WASHINGTON Climate-warming carbon dioxide spewed by coal-fired power plants and fossil-fueled vehicles has been causing hundreds of premature U.S. deaths each year over the several decades, a new study reported.
The deaths were due to lung and heart ailments linked to ozone and polluting particles in the air, which are spurred by carbon dioxide that comes from human activities, according to the study's author, Mark Jacobson of Stanford University.
As the planet warms due to carbon dioxide emissions, the annual death rate is forecast to climb, with premature deaths in the United States from human-generated carbon dioxide expected to hit 1,000 a year when the global temperature has risen by 1.8 degrees F (1 degree C).
When the planet gets that hot, which could happen this century, the world annual death rate is estimated to rise to 21,600, Jacobson said on Friday in a telephone interview.
Earth has warmed about 1.4 degrees F (0.8 degrees C) in the last 150 years, with most of that gain in the last three decades. Jacobson said about 700 to 800 U.S. annual deaths in the most recent years can be attributed to human-caused carbon emissions.
Greenhouse gas pollution has spurred the global warming that is result in a damaging rise in the sea level, droughts and possibly more severe storms this century. This is the first time a scientist has specifically linked one human-generated greenhouse gas to human mortality.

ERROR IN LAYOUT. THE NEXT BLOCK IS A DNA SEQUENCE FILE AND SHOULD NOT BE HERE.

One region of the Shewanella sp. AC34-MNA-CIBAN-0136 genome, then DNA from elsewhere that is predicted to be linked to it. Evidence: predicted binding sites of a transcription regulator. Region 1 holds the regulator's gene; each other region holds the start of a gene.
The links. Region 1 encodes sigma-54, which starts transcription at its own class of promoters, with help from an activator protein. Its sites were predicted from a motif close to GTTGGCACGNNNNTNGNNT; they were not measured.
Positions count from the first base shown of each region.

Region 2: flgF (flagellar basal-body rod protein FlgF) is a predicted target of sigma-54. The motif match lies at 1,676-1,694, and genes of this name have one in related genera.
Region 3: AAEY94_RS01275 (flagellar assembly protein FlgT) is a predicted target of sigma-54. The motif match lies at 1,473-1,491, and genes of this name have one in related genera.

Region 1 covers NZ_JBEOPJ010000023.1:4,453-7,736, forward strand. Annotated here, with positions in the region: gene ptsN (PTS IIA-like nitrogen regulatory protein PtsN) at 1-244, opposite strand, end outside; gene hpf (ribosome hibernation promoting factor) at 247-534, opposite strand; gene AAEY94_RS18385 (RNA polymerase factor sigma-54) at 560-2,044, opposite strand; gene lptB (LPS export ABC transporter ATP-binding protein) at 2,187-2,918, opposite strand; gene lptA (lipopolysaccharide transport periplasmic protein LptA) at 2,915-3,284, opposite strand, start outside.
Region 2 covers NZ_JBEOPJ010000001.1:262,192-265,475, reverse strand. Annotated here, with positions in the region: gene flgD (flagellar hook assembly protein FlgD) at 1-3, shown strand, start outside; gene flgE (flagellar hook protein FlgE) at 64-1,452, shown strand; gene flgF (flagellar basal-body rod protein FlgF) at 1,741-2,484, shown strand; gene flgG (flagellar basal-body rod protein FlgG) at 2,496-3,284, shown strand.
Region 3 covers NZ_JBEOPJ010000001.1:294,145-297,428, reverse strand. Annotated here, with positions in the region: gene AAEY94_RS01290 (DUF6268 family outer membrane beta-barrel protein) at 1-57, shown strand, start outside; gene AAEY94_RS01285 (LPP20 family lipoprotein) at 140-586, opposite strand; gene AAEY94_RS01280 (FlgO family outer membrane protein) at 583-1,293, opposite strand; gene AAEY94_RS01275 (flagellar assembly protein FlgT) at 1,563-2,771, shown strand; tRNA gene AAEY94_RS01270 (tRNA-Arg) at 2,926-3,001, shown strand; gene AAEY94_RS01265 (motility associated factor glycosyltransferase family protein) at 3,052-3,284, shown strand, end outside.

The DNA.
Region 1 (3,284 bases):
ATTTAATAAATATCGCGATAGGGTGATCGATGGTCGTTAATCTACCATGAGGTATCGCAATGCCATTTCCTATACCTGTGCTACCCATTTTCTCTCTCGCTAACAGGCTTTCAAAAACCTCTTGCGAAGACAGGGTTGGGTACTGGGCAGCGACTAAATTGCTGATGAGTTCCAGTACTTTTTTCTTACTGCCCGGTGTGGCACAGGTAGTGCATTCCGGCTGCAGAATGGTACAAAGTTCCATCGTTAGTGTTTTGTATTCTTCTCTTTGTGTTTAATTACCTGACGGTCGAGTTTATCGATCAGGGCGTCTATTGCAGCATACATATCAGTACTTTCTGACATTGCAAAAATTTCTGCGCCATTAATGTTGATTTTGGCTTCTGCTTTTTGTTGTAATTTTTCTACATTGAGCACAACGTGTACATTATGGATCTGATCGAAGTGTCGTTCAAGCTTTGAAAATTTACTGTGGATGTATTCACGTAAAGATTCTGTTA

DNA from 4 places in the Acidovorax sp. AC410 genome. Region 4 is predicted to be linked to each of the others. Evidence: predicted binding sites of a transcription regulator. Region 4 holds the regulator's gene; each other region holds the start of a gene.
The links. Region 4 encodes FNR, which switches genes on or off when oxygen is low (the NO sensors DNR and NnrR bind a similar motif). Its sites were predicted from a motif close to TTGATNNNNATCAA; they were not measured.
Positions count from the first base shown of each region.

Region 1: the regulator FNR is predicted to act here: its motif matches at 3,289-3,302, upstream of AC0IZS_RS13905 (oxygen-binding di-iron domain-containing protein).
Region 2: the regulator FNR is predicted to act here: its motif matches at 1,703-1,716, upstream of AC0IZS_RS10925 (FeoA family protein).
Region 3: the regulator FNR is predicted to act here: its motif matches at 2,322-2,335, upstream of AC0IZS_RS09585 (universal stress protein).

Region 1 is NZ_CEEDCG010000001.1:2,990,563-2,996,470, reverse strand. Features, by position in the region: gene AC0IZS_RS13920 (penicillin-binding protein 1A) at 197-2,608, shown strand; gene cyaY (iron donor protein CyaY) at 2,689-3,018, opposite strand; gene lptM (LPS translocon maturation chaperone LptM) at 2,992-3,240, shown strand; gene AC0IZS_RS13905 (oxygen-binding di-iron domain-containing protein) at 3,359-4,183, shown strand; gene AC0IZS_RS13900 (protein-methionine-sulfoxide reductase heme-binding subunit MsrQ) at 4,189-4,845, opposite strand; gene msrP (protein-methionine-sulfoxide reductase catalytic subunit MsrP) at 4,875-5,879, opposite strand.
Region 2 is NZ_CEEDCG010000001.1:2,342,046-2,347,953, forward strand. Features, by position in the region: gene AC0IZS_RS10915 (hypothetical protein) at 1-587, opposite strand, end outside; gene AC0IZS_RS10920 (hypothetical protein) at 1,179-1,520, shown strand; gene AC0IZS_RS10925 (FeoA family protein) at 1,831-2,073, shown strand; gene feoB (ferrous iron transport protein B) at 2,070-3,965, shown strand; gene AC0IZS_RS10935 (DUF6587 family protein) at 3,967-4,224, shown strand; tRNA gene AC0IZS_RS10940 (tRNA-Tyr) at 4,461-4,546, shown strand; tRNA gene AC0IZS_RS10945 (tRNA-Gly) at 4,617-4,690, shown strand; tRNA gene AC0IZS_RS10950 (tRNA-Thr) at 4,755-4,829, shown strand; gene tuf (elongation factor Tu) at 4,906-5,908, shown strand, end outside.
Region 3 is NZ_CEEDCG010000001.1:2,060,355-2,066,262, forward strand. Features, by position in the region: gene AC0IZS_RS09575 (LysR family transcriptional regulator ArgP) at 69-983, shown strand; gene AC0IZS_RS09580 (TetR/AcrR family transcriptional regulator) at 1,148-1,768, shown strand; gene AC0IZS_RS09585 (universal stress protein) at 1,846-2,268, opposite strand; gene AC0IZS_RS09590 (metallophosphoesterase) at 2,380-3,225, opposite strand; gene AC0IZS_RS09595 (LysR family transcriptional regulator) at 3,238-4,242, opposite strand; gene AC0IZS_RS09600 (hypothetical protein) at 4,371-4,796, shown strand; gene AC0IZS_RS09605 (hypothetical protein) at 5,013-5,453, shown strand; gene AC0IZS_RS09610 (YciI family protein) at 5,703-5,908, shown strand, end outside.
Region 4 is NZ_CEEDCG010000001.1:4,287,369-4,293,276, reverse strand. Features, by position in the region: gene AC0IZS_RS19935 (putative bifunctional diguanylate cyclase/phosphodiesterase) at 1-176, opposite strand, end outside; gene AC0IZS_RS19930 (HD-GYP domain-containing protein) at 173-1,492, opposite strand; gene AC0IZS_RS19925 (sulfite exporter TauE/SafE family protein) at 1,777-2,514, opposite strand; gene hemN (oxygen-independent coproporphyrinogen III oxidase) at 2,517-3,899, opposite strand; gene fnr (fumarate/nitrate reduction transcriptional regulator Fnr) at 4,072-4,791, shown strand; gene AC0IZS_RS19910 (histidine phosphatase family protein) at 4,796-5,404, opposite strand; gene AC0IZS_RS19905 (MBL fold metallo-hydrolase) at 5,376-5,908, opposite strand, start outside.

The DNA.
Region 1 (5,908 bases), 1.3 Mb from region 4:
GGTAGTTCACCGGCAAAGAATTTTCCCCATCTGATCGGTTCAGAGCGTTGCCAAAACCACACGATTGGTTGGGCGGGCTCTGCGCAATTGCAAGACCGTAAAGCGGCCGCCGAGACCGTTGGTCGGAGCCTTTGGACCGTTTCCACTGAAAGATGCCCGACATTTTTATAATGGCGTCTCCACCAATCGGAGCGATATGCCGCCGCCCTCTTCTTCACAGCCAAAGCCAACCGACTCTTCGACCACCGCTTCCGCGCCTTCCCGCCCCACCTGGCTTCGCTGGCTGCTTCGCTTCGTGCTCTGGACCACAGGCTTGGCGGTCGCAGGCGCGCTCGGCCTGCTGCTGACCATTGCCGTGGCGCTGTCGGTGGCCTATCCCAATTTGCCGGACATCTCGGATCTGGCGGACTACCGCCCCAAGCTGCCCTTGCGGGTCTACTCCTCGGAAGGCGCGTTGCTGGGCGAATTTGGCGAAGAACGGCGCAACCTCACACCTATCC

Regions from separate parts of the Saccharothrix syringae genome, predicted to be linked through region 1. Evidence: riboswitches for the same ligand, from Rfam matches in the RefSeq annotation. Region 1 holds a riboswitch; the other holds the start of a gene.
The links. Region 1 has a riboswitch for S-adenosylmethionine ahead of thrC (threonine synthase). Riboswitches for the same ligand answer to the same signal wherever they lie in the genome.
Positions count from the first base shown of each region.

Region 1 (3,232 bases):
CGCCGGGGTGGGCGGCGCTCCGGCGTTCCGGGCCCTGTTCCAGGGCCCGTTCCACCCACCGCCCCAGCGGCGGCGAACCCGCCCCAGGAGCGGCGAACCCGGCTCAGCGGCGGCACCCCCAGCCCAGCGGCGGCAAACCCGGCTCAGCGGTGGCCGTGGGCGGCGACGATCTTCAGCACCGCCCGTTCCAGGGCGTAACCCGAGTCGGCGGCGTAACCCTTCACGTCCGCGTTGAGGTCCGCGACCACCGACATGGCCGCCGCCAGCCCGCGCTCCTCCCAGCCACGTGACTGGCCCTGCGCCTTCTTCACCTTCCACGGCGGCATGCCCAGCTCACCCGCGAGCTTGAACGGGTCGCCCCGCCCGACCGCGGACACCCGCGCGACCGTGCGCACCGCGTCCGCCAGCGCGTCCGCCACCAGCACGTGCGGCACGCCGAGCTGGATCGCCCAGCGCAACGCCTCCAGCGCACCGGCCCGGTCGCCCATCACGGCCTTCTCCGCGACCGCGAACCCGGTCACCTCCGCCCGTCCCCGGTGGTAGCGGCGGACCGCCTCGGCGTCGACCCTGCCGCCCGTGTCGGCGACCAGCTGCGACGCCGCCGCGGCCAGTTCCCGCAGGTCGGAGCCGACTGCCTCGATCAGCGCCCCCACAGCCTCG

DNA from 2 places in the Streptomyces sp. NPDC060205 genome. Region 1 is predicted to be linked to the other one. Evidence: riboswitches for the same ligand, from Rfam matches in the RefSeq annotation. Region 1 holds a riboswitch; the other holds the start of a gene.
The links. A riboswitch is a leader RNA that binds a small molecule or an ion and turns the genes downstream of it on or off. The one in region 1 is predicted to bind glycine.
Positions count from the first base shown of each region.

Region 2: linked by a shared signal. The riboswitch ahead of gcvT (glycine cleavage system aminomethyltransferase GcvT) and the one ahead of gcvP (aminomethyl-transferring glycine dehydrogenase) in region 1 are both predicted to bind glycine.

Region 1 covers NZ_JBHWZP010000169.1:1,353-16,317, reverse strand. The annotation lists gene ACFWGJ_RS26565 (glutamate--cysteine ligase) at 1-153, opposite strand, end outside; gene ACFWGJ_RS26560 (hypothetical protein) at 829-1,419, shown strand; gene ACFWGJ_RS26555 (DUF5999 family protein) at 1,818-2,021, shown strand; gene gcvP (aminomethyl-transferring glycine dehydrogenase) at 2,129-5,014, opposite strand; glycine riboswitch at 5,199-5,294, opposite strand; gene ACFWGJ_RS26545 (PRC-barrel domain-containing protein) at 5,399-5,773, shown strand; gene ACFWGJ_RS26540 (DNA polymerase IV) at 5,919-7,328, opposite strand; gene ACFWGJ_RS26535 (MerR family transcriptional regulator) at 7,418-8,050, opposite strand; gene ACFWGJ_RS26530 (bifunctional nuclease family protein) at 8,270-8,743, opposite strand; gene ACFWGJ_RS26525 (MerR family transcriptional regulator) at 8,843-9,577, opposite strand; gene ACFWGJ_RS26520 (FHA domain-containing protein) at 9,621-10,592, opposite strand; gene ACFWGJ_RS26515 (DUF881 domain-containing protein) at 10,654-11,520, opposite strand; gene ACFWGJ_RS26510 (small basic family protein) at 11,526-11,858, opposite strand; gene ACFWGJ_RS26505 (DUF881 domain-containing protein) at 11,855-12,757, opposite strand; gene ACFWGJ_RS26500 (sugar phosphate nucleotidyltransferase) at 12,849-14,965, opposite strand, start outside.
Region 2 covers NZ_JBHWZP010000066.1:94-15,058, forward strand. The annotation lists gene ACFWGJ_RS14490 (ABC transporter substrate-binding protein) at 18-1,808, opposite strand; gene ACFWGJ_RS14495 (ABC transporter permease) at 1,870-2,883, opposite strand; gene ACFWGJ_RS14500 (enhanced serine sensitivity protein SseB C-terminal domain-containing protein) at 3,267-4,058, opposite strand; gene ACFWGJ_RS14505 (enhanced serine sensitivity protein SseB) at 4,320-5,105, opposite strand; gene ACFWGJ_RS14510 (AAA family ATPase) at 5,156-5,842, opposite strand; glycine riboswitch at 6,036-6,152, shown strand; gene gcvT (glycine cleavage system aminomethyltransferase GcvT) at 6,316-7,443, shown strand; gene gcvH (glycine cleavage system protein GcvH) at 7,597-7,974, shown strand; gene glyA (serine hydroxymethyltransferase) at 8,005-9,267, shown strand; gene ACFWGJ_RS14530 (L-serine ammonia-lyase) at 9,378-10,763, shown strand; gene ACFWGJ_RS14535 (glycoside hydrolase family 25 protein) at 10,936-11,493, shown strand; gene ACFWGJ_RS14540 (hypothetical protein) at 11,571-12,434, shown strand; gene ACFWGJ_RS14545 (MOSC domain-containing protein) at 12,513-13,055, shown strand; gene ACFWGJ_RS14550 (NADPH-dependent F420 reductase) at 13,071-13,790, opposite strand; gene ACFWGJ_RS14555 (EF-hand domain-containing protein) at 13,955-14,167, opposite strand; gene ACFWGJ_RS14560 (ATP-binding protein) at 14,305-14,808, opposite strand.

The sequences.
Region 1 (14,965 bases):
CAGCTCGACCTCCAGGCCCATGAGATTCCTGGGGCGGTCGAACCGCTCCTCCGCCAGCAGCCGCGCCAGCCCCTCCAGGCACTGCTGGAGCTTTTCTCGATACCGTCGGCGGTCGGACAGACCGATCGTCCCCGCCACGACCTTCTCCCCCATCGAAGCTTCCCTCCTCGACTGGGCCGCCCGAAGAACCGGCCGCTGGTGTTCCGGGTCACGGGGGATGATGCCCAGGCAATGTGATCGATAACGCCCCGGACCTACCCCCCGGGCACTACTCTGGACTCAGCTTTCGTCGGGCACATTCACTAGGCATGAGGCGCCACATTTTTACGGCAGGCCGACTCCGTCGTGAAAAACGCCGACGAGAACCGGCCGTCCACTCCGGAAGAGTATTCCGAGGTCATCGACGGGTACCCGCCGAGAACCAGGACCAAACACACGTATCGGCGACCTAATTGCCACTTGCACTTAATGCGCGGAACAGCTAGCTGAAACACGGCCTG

Carbon dioxide is one of several greenhouse gases blamed for climate change, but it is the one humans have the most ability to control through regulation of activities that burn fossil fuels like coal and oil. It is also emitted by natural processes.
IMPACT ON CALIFORNIA
Using a complex computer model and data on carbon emissions from the U.S. Environmental Protection Agency, Jacobson found the impact was worse in places that are populous and polluted.
"Of the additional ... deaths per year due to ozone and particles ... about 30 percent of those occurred in California, which has 12 percent of the (U.S.) population," he said, noting that California has six of the 10 most polluted U.S. cities.
"So it was pretty clear ... that climate change was affecting Californians' health disproportionately to its population," Jacobson said.
What happens in California is important, since this populous state has long been a testing ground for U.S. pollution regulation.
Jacobson's study, to be published in Geophysical Research Letters, was released soon after the U.S. Environmental Protection Agency rejected a bid by California and 15 other states to let them set higher standards for carbon emissions from cars, trucks and SUVs than the federal government does.
Jacobson's research was not available before the EPA's decision on December 19, but the EPA's rejection made points that Jacobson said are addressed by his study.
In turning down the states' request, EPA argued that California did not have a special circumstance warranting this change, that there were no studies isolating carbon dioxide's effects and none looking at health impacts.
"It's actually occurring right now, it's been occurring for the past 20 to 30 years," Jacobson said of the deaths related directly to human-generated carbon dioxide emissions.
He noted, however, that the deaths due to carbon dioxide are only a small fraction of annual premature deaths caused by air pollution overall: an estimated 50,000 to 100,000 in the United States and between 1.5 million to 2 million worldwide.
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